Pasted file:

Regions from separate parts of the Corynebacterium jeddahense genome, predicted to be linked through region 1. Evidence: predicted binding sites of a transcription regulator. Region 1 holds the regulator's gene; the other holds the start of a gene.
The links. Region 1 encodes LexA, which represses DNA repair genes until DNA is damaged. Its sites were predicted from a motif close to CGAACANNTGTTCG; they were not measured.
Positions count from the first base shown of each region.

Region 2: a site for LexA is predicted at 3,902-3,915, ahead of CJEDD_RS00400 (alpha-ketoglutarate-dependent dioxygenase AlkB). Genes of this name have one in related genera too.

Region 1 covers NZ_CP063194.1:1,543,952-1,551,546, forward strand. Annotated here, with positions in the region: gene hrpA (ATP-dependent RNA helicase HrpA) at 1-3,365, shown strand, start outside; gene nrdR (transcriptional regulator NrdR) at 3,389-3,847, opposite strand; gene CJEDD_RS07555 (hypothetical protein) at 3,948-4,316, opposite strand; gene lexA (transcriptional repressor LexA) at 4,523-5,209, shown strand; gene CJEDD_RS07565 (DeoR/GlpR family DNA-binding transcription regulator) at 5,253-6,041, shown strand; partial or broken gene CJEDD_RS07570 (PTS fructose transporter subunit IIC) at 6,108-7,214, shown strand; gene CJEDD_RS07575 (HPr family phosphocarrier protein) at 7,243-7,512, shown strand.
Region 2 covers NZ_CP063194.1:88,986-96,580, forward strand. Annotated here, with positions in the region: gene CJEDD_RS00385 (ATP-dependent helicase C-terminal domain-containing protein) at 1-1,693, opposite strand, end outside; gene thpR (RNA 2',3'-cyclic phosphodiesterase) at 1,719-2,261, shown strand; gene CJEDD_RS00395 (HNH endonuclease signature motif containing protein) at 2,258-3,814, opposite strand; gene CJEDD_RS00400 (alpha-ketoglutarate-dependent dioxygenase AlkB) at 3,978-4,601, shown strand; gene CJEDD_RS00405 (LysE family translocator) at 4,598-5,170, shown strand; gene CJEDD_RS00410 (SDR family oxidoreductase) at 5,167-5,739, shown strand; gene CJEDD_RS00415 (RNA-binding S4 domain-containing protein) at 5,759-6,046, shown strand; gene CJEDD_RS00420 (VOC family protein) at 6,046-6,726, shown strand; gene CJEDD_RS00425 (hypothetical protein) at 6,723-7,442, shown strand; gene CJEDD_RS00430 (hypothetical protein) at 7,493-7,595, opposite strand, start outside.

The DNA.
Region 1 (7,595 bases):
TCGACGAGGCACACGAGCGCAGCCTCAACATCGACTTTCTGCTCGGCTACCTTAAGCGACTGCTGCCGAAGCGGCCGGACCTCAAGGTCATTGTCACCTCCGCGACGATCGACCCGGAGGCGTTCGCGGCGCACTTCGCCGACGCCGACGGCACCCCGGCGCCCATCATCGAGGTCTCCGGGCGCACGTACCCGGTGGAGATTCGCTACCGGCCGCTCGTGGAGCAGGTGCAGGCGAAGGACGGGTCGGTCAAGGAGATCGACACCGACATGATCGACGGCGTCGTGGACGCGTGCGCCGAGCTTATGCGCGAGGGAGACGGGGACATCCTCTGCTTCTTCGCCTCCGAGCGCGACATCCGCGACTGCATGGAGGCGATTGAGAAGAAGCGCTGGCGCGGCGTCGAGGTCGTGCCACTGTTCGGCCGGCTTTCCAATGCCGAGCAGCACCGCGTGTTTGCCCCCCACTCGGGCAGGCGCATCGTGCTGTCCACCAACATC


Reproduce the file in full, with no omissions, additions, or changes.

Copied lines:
Regions from separate parts of the Corynebacterium jeddahense genome, predicted to be linked through region 1. Evidence: predicted binding sites of a transcription regulator. Region 1 holds the regulator's gene; the other holds the start of a gene.
The links. Region 1 encodes LexA, which represses DNA repair genes until DNA is damaged. Its sites were predicted from a motif close to CGAACANNTGTTCG; they were not measured.
Positions count from the first base shown of each region.

Region 2: a site for LexA is predicted at 3,902-3,915, ahead of CJEDD_RS00400 (alpha-ketoglutarate-dependent dioxygenase AlkB). Genes of this name have one in related genera too.

Region 1 covers NZ_CP063194.1:1,543,952-1,551,546, forward strand. Annotated here, with positions in the region: gene hrpA (ATP-dependent RNA helicase HrpA) at 1-3,365, shown strand, start outside; gene nrdR (transcriptional regulator NrdR) at 3,389-3,847, opposite strand; gene CJEDD_RS07555 (hypothetical protein) at 3,948-4,316, opposite strand; gene lexA (transcriptional repressor LexA) at 4,523-5,209, shown strand; gene CJEDD_RS07565 (DeoR/GlpR family DNA-binding transcription regulator) at 5,253-6,041, shown strand; partial or broken gene CJEDD_RS07570 (PTS fructose transporter subunit IIC) at 6,108-7,214, shown strand; gene CJEDD_RS07575 (HPr family phosphocarrier protein) at 7,243-7,512, shown strand.
Region 2 covers NZ_CP063194.1:88,986-96,580, forward strand. Annotated here, with positions in the region: gene CJEDD_RS00385 (ATP-dependent helicase C-terminal domain-containing protein) at 1-1,693, opposite strand, end outside; gene thpR (RNA 2',3'-cyclic phosphodiesterase) at 1,719-2,261, shown strand; gene CJEDD_RS00395 (HNH endonuclease signature motif containing protein) at 2,258-3,814, opposite strand; gene CJEDD_RS00400 (alpha-ketoglutarate-dependent dioxygenase AlkB) at 3,978-4,601, shown strand; gene CJEDD_RS00405 (LysE family translocator) at 4,598-5,170, shown strand; gene CJEDD_RS00410 (SDR family oxidoreductase) at 5,167-5,739, shown strand; gene CJEDD_RS00415 (RNA-binding S4 domain-containing protein) at 5,759-6,046, shown strand; gene CJEDD_RS00420 (VOC family protein) at 6,046-6,726, shown strand; gene CJEDD_RS00425 (hypothetical protein) at 6,723-7,442, shown strand; gene CJEDD_RS00430 (hypothetical protein) at 7,493-7,595, opposite strand, start outside.

The DNA.
Region 1 (7,595 bases):
TCGACGAGGCACACGAGCGCAGCCTCAACATCGACTTTCTGCTCGGCTACCTTAAGCGACTGCTGCCGAAGCGGCCGGACCTCAAGGTCATTGTCACCTCCGCGACGATCGACCCGGAGGCGTTCGCGGCGCACTTCGCCGACGCCGACGGCACCCCGGCGCCCATCATCGAGGTCTCCGGGCGCACGTACCCGGTGGAGATTCGCTACCGGCCGCTCGTGGAGCAGGTGCAGGCGAAGGACGGGTCGGTCAAGGAGATCGACACCGACATGATCGACGGCGTCGTGGACGCGTGCGCCGAGCTTATGCGCGAGGGAGACGGGGACATCCTCTGCTTCTTCGCCTCCGAGCGCGACATCCGCGACTGCATGGAGGCGATTGAGAAGAAGCGCTGGCGCGGCGTCGAGGTCGTGCCACTGTTCGGCCGGCTTTCCAATGCCGAGCAGCACCGCGTGTTTGCCCCCCACTCGGGCAGGCGCATCGTGCTGTCCACCAACATC